This article was first published in the February 2011 UK issue of Accounting and Business magazine.
One of the questions asked in the European Commission’s green paper on audit policy is: Would you favour a lower level of service than an audit (a so-called limited audit or statutory review) for the financial statements of SMEs instead of a statutory audit?
However, a major concern for European internal market commissioner Michel Barnier is the lack of credible evidence on the value of the small company audit in the context of widespread exemption for smaller entities across the EU.
Research in the UK offers insights into the needs of smaller, non-publicly accountable companies whose directors took part in a 2008 survey (by Jill Collis and available at www.bis.gov.uk) that contributed to the regulatory impact assessment on raising the UK thresholds to the EU maxima.
What is particularly useful is the evidence is based on the decisions made after the UK had raised the audit turnover threshold in 2004 from £1m to £5.6m, whereas previous studies had been limited to asking what the directors would do if the thresholds were raised.
The key findings are that 39% of the 592 small companies studied and 18% of the subset of 364 micro-companies chose to have a voluntary audit of their 2006 accounts. The research found a strong association between choosing a voluntary audit and opting to publish full rather than abbreviated accounts. For example, 75% of micro-companies which opted for a voluntary audit also filed voluntary full accounts.
The decision to have a voluntary audit depends on whether the directors consider the benefits outweigh the costs. The research found evidence that demand for voluntary audits increases with turnover, so it is not surprising that cost was not seen as a major burden by the directors of companies choosing to have a voluntary audit.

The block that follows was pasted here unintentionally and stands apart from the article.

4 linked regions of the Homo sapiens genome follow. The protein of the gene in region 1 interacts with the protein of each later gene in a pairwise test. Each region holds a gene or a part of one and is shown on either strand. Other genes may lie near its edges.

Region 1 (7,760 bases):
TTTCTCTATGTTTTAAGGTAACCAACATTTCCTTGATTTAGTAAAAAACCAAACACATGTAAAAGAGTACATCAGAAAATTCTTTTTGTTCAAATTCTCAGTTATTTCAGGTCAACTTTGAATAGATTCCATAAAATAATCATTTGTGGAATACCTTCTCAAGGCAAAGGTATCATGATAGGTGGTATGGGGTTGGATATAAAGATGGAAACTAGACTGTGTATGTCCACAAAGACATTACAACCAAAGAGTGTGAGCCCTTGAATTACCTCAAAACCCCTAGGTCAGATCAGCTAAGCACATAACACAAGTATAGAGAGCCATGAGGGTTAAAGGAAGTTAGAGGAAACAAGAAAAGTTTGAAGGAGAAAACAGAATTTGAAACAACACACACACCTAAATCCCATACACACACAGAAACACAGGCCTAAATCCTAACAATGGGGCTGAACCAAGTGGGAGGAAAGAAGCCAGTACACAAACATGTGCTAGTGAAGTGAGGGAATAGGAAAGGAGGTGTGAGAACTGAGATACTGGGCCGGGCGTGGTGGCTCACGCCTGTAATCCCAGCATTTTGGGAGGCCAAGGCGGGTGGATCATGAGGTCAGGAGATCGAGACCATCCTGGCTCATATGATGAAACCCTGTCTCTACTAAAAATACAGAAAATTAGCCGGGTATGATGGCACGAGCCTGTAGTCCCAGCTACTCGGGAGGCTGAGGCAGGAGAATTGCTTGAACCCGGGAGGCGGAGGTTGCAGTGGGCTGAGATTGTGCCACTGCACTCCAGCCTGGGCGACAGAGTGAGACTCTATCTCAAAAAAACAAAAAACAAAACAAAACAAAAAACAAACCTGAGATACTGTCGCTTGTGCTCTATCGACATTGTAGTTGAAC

But size is not the only thing that matters. The two most powerful drivers of voluntary audits are, first, demand from owners, regardless of whether the company is family owned or has external shareholders (demand from lenders, major customers/suppliers and directors’ desire for consistency with previous years were minor factors); and, second, receiving advice on accounting or auditing regulations from an external accountant.
It is widely recognised that accountants are the main source of advice to small businesses and the research shows that when the thresholds were raised in UK, the profession did not make blanket recommendations, but accountants tailored advice to the needs of clients. This suggests that if medium companies were allowed to opt out of the statutory audit, the take-up levels would be modest.
Demand for a limited audit
The research shows that 58% of the 1,294 small and medium companies studied were against extending audit exemption to medium-sized companies. Nevertheless, 69% said they would be interested in what was described as ‘a less rigorous and cheaper form of assurance’. Such interest was significantly associated with small companies whose 2006 accounts had not been audited.
This evidence from the UK suggests that if the cost of the audit were to decline, more small companies would have a voluntary audit. Reducing the cost of audit could be addressed by creating less complex auditing standards than the International Standards on Auditing (ISAs) that would focus directly on the needs of smaller entities, or by marketing the merits of a ‘limited audit’.
However, any form of limited assurance, such as a review, would suffer from the major disadvantages that the level of assurance is likely to be poorly understood by the directors of SMEs and might not meet the needs of the users of their accounts.
Professor Robin Jarvis is ACCA’s head of SME affairs and professor of accounting at Brunel University
Dr Jill Collis is a reader at Brunel University